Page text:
2) Synthesis of 7-((2-((tert-butoxycarbonyl)amino)phenyl)amino)-7-oxoheptanoic acid

To a solution of ethyl 7-((2-((tert-butoxycarbonyl)amino)phenyl)amino)-7-oxoheptanoate (3.7 g, 9.7 mmol) in THF/MeOH/H2O (V:V:V=4:1:1) (50 mL) were added lithium hydroxide monohydrate (1.3 g, 29.1 mmol). The mixture was stirred at room temperature for 3 hours and quenched with water (200 mL). To the solution was added 1M HCl to adjust the pH value to 2-3, then a white solid precipitated and was filtered to afford the desired compound (3.3 g, yield 96.5%).

3) Synthesis of tert-butyl (2-(7-oxo-7-((pyridin-3-ylmethyl)amino)heptanamido)phenyl)carbamate

To a solution of 7-((2-((tert-butoxycarbonyl)amino)phenyl)amino)-7-oxoheptanoic acid (1.2 g, 3.42 mmol) in DMF (10 mL) were added HBTU (1.43 g, 3.76 mmol), DIEA (1.3 g, 10.3 mmol) at room temperature. The resulting mixture was stirred for 10 min, then tpyridin-3-ylmethanamine (1.43 g, 3.76 mmol) was added to the reaction solution. The reaction mixture was stirred for 12 h at room temperature. The reaction was quenched with water (100 mL). The resulting mixture was extracted by EtOAc (100 mL×2). The organic layers were combined, dried with anhydrous Na2SO4 and concentrated under reduced pressure. The resulting solid was purified by column chromatography (elute: EtOAc:MeOH=100:1) to afford desired compound (1.2 g, yield 79.7%) as an off-white solid.

4) Synthesis of N1-(2-aminophenyl)-N7-(pyridin-3-ylmethyl)heptanediamide

Into a solution of tert-butyl (2-(7-oxo-7-((pyridin-3-ylmethyl)amino)heptanamido)phenyl)carbamate (1.2 g, 2.73 mmol) in EtOAc (50 mL) were passed HCl (gas) at 0° C. The mixture was stirred for 30 min at 0° C. under HCl (gas). A white solid precipitated and was filtered. The white solid was collected and poured into a solution of 5% Na2CO3 in water (100 mL). The resulting mixture was extracted by EtOAc (100 mL×2). The organic layers were combined, dried with anhydrous Na2SO4 and concentrated under reduce pressure. The crude solid was recrystallized in EtOAc to afford the desired compound (0.6 g, yield 64.6%) as an off-white solid.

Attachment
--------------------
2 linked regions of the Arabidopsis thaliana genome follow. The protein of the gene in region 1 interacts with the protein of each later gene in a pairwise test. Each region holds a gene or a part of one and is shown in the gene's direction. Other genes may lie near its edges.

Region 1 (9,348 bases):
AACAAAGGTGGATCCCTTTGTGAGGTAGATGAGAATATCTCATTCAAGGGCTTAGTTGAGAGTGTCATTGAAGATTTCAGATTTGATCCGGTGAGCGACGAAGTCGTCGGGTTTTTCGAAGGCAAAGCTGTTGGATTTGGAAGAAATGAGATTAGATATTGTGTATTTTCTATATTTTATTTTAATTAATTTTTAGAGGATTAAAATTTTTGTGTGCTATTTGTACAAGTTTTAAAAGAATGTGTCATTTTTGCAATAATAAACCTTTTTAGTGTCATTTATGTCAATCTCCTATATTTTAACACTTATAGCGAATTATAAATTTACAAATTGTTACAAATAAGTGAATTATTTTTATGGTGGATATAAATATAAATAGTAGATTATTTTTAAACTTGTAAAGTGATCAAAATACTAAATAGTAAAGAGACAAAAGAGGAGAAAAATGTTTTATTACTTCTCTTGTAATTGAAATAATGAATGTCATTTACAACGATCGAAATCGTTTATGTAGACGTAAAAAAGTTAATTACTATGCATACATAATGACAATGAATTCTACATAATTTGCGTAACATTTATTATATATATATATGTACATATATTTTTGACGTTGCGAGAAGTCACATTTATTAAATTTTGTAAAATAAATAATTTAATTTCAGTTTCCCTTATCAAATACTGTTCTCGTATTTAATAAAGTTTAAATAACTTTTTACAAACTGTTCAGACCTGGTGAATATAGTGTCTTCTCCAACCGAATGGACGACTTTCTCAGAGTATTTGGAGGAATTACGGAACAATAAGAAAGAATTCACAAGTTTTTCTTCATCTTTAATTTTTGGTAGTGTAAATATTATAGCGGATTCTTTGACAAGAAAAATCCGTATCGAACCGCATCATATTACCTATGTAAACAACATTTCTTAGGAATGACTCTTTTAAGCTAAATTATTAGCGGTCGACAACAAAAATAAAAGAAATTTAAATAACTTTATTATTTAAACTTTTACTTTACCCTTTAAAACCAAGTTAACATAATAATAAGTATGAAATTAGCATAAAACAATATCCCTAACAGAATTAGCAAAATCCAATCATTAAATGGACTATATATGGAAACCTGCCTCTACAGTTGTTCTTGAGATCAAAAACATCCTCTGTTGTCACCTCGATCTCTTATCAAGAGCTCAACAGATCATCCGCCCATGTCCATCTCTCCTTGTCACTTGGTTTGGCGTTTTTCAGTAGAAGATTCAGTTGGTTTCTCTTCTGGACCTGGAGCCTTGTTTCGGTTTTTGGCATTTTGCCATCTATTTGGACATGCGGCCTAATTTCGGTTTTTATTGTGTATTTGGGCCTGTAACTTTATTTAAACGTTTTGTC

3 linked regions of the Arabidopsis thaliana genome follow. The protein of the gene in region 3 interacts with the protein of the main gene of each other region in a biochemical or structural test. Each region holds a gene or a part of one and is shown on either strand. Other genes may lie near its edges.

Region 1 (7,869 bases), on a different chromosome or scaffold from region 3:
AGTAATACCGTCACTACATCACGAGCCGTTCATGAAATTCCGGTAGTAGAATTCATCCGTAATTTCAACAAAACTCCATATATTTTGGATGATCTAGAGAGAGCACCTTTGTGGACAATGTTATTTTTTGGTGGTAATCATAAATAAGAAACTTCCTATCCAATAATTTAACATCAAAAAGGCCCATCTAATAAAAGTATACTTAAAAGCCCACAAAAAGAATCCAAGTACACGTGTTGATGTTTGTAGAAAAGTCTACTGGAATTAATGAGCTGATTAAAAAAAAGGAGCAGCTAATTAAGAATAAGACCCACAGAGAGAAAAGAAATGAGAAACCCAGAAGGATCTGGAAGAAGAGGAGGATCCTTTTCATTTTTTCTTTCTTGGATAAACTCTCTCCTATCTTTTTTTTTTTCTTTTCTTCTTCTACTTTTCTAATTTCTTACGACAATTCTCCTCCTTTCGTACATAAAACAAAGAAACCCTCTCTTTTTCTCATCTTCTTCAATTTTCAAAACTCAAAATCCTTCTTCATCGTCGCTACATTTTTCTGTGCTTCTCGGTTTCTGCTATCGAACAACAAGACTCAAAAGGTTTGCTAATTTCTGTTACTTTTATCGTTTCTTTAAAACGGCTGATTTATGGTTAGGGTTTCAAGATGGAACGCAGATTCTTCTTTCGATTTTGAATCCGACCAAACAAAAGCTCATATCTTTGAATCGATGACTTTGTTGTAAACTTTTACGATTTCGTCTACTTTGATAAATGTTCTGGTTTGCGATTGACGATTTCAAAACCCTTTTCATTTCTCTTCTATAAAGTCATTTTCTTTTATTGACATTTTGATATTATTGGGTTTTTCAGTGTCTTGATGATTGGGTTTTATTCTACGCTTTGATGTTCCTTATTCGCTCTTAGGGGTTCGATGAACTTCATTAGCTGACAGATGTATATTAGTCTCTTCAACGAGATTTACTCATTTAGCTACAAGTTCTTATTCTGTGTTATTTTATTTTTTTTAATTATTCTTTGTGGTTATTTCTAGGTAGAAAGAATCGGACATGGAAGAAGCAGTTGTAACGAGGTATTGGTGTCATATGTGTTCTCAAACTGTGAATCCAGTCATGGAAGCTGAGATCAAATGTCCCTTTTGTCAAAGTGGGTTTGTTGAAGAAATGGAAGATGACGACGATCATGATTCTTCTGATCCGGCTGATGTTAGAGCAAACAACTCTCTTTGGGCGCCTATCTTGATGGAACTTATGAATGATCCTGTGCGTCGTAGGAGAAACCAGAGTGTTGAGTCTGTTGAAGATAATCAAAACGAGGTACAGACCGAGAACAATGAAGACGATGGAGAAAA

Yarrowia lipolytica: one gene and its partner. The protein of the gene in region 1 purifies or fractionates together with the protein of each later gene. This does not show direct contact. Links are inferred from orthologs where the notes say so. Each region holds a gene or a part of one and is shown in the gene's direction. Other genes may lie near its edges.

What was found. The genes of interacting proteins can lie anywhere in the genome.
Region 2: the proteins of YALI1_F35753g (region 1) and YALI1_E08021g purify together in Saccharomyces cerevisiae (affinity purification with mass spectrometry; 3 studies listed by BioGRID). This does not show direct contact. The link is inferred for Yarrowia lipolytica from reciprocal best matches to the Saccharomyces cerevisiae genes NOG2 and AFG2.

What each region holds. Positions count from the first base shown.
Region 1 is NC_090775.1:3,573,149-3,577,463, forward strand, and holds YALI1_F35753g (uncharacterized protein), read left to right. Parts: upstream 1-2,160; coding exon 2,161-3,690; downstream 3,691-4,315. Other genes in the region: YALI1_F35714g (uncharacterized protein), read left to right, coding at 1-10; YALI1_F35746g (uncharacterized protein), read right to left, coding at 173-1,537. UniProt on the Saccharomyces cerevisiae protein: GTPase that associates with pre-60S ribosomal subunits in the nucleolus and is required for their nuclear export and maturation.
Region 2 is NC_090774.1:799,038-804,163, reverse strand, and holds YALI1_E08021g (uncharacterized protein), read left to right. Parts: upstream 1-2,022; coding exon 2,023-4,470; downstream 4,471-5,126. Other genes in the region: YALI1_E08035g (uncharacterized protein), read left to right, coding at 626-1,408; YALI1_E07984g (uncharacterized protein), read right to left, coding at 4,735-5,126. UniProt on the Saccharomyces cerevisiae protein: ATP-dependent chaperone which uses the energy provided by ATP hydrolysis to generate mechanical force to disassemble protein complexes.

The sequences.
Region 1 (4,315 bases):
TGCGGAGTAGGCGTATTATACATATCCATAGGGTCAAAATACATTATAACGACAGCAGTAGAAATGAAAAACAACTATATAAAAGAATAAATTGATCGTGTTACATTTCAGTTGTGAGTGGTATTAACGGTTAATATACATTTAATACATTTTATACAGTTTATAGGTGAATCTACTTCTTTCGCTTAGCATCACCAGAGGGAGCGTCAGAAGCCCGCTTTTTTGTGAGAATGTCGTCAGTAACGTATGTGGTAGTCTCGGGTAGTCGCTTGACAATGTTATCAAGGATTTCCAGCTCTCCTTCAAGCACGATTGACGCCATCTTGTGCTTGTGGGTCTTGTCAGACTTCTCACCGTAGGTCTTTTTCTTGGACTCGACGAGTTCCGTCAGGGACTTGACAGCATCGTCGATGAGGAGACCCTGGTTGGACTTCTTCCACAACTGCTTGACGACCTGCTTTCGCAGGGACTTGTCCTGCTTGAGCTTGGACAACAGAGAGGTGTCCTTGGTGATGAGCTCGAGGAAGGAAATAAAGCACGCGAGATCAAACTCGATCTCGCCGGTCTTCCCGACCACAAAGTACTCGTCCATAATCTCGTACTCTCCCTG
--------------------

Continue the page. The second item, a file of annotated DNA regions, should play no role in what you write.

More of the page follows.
Mp: 134.4-134.5° C., 1H NMR (400 MHz, DMSO): δ 1.28-1.30 (m, 2H), 1.53-1.58 (m, 4H), 2.13-2.15 (m, 2H), 2.27-2.30 (m, 2H), 4.27-4.29 (d, 2H), 4.81 (s, 2H), 6.50-6.56 (m, 1H), 6.69-6.72 (m, 1H), 6.86-6.88 (m, 1H), 7.13-7.16 (m, 1H), 7.31-7.35 (m, 1H), 7.61-7.64 (m, 1H), 8.35-8.46 (m, 3H), 9.29 (s, 1H), LCMS found 341.2 [M+H]+, HPLC (254 nm, purity 99%).

Example 2

Synthesis of CC No. 2, N1-(2-aminophenyl)-N7-(3-hydroxyphenyl)heptanediamide

1) Synthesis of heptanedioyl dichloride

A mixture of heptanedioic acid (50 g, 0.31 mol) in SOCl2 (120 mL) was stirred at 75° C. for 3 hours and then concentrated under reduced pressure. The resulting colorless liquid was used directly for next step without further purification (60 g, yield 98%).

2) Synthesis of diethyl heptanedioate

To a solution of ethanol (200 mL) was added dropwise heptanedioyl dichloride (60 g, 0.30 mol) at 0° C. over 0.5 hour, then the reaction was stirred at room temperature for 2 hours and then concentrated under reduced pressure. The resulting mixture was poured into water and extracted with EtOAc (250 mL). The organic layers were washed with saturated aqueous solution of Na2CO3, dried over Na2SO4 and concentrated to give the desired compound (65 g, yield 99%).

3) Synthesis of 7-ethoxy-7-oxoheptanoic acid

To a solution of diethyl heptanedioate (65 g, 0.30 mol) in ethanol (400 mL) was added KOH (16.8 g, 0.30 mmol). The mixture was stirred at 80° C. for 24 hours and concentrated under reduced pressure. The resulting mixture was poured into water and the pH value of the solution was adjusted to 1 by concentrated H2SO4. After removal of the solvent, the crude product was purified by flash chromatography SiO2 (EtOH:EtOAc=1:10) to give the desired compound (38 g, yield 67%).